Identifying a good operating margin is highly sector-dependent. The capital structures, levels of competition and scale efficiencies are different from industry to industry. It is not particularly useful to compare the operating margin of a car parts manufacturer to a clothing retailer. Higher operating margins are generally better than lower operating margins, so it might be fair to state that the only good operating margin is one that is positive and increasing over time.
Operating margin is widely considered to be one of the most important accounting measurements of operational efficiency. It measures an organization's operating income, which is total revenue over an accounting period minus operating expenses, and divided by net sales. This ratio shows how much profit is earned for each dollar of sales. For example, an operating margin of 8% means that each dollar earned in revenue brings 8 cents in profit.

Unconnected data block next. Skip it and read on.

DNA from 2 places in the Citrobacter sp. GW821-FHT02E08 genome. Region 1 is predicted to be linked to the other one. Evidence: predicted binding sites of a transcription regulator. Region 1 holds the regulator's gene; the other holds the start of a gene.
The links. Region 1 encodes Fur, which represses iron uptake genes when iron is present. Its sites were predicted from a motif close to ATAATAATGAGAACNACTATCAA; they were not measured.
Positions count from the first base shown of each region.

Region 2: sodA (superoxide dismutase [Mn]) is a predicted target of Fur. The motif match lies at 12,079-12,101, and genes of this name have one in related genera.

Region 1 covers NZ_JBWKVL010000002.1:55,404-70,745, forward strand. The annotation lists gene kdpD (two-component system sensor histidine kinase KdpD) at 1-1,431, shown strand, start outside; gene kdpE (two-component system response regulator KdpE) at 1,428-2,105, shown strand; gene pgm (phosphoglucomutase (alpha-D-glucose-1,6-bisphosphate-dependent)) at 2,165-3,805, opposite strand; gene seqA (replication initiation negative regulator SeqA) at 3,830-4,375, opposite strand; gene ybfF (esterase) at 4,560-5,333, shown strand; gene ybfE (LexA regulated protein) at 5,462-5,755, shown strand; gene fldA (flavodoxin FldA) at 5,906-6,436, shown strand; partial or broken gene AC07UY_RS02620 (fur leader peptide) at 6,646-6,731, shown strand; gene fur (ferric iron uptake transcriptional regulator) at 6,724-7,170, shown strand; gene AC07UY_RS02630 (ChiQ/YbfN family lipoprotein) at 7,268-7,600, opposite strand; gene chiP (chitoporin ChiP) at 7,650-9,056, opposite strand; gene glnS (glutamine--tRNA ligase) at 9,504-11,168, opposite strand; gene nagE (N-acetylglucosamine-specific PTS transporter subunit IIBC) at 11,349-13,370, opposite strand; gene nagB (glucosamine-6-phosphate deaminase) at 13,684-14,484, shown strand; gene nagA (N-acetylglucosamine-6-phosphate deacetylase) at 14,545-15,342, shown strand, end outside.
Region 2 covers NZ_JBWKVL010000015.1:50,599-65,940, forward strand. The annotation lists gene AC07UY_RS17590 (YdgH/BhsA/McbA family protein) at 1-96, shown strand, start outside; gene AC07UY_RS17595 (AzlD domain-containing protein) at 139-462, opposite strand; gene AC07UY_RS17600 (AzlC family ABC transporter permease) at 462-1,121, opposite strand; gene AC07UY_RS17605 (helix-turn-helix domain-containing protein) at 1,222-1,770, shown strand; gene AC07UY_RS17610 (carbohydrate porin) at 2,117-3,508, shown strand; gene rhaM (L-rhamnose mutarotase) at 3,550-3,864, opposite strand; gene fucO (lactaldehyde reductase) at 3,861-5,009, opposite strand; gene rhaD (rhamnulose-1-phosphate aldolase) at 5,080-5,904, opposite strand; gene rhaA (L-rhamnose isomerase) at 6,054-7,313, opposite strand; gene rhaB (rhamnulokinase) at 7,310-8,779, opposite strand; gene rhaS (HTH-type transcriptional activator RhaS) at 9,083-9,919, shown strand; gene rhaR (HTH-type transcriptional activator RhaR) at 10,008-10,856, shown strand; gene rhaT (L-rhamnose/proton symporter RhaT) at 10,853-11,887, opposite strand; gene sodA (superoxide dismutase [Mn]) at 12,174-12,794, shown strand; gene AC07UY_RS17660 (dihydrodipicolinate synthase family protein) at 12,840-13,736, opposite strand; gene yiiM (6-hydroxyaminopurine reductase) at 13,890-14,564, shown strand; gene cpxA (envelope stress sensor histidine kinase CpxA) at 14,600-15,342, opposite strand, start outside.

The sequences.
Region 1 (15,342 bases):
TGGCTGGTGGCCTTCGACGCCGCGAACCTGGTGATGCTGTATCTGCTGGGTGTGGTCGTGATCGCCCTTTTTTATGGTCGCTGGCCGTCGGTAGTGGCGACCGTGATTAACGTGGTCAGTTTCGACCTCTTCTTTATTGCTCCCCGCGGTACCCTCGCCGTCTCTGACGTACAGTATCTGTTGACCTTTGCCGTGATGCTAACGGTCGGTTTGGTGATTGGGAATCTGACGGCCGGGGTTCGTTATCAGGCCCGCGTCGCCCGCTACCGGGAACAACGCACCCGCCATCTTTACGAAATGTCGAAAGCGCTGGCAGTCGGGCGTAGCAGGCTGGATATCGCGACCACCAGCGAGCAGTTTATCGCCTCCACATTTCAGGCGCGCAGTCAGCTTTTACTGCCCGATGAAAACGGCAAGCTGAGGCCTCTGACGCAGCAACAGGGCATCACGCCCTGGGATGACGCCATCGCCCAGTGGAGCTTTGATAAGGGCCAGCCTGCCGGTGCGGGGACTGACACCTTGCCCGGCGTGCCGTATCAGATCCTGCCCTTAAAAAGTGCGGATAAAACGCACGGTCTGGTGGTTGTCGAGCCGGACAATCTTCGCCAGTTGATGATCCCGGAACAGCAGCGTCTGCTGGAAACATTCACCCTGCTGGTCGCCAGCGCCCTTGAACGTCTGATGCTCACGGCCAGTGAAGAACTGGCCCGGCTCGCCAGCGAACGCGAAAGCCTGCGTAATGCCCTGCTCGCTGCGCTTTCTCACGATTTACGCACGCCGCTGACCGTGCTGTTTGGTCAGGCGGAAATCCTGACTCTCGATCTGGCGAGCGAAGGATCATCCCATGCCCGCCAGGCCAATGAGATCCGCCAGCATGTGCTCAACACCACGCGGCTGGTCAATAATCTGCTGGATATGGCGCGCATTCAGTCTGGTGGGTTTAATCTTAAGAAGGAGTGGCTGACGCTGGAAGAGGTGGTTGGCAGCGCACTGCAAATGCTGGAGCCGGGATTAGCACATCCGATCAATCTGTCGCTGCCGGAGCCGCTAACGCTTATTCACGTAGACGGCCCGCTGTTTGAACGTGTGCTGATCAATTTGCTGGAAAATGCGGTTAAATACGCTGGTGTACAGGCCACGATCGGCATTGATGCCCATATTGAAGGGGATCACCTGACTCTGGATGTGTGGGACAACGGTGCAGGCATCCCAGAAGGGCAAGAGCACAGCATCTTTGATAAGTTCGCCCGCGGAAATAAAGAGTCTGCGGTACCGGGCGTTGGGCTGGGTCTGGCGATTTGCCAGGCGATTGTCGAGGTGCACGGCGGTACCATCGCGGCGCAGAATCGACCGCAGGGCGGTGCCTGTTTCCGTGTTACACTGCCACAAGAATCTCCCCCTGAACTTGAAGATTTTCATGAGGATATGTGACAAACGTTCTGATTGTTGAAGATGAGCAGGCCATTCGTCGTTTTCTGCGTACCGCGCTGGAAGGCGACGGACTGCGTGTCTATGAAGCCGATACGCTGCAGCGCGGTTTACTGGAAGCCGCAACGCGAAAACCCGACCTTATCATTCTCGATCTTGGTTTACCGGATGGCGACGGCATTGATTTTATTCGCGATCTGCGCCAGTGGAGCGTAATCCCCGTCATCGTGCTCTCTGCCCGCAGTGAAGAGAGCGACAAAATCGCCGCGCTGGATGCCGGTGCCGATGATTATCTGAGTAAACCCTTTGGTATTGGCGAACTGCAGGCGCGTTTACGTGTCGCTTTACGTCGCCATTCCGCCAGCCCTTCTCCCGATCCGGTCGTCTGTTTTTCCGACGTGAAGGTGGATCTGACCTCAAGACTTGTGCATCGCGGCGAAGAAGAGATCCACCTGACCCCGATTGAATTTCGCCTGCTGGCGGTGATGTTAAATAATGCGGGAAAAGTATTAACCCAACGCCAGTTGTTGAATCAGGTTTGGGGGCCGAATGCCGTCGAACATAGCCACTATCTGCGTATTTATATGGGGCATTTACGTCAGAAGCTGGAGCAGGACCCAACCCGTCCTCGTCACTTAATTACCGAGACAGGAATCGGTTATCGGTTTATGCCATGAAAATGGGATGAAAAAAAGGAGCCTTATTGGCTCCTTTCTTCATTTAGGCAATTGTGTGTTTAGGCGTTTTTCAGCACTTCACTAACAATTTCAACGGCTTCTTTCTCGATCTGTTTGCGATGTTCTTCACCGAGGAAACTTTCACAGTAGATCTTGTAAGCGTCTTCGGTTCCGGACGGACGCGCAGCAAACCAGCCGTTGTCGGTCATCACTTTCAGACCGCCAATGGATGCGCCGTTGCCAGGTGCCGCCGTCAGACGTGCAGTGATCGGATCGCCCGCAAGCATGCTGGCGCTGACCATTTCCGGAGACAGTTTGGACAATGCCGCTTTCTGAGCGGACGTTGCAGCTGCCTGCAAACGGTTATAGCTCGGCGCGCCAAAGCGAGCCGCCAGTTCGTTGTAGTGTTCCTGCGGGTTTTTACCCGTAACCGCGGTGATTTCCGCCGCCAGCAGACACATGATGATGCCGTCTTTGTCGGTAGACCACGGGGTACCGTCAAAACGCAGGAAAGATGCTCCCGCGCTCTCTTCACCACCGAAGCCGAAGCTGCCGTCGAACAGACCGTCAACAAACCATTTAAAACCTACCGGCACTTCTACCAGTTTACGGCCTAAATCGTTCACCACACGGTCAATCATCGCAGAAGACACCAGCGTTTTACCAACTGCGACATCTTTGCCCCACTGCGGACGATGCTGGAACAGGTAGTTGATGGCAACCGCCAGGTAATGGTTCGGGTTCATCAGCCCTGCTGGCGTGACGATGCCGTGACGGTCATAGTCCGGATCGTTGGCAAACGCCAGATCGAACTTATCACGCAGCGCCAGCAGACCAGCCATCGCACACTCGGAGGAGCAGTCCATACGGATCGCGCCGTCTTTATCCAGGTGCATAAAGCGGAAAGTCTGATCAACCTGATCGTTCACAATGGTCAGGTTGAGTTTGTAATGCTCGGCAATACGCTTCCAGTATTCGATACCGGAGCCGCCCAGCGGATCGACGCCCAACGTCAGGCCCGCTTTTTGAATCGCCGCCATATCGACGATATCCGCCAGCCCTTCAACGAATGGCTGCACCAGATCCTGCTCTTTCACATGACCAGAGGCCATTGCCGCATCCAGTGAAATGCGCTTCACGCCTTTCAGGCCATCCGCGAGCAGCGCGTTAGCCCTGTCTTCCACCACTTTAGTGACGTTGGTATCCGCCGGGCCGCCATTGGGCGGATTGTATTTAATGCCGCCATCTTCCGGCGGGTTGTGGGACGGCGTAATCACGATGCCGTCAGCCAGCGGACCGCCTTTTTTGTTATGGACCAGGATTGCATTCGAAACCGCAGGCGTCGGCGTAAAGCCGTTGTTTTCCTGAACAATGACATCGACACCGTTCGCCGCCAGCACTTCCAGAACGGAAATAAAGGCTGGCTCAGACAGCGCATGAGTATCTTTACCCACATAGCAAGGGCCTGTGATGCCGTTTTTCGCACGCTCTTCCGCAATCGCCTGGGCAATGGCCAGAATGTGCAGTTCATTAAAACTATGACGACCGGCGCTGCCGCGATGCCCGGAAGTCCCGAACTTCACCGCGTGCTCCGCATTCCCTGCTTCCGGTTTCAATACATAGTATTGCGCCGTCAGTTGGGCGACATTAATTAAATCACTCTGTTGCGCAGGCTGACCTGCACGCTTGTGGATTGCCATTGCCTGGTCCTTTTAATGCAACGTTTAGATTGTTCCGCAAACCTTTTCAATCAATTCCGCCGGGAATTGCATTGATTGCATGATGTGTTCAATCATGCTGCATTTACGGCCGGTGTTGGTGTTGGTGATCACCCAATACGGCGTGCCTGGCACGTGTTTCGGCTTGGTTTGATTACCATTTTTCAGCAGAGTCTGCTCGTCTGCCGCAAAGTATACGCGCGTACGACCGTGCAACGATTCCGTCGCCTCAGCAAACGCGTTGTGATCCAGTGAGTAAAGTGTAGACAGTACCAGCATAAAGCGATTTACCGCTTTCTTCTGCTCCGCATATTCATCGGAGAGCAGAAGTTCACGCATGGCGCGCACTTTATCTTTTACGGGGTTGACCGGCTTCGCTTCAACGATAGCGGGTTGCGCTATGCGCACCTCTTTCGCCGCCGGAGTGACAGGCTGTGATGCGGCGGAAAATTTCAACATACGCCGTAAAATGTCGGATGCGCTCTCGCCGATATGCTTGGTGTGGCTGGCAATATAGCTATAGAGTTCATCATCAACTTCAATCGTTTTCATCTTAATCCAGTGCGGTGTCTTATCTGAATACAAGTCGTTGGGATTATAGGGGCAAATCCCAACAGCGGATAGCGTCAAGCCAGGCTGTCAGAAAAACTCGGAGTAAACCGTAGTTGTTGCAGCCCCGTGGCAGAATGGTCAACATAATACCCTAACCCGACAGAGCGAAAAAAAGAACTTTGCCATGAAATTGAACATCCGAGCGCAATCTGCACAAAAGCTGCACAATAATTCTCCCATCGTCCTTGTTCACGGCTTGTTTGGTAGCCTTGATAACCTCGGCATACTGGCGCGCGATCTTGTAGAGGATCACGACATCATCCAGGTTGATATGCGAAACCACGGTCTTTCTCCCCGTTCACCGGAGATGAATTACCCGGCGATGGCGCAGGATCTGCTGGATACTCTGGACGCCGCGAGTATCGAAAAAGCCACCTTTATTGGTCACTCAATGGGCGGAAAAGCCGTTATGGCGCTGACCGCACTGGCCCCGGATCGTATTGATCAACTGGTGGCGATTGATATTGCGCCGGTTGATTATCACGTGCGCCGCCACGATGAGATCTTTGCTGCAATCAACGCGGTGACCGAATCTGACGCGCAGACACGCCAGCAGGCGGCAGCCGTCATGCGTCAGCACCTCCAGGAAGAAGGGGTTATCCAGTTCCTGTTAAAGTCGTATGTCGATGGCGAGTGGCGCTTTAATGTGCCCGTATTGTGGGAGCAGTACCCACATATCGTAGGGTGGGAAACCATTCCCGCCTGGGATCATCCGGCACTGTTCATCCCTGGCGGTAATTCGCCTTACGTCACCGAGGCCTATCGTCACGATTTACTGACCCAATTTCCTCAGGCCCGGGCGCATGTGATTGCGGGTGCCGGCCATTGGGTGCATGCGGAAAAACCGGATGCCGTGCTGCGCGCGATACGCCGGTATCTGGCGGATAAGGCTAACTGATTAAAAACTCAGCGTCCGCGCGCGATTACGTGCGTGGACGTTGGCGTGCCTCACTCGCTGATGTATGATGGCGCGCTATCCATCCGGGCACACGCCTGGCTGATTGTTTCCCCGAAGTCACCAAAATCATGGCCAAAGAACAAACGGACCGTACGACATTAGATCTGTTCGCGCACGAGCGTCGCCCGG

Whether or not that 8-cent figure is a good operating margin is mostly relative. Healthy companies make enough in profit to cover their fixed payments, expand operations and pay out dividends. However, investors are looking for companies that perform better than their competitors and have staying power. Volume is also critical; a company that sells 100 units a year probably needs a much larger operating margin than a company that sells 10,000 units a year.
Since the particular economics of each industry is different, comparing operating margins should only be done between competitors. The margin for each company should also be reviewed over time to understand longer-term trends in business management. The best uses of the operating margin, at least for investors, center around competitive and historical context.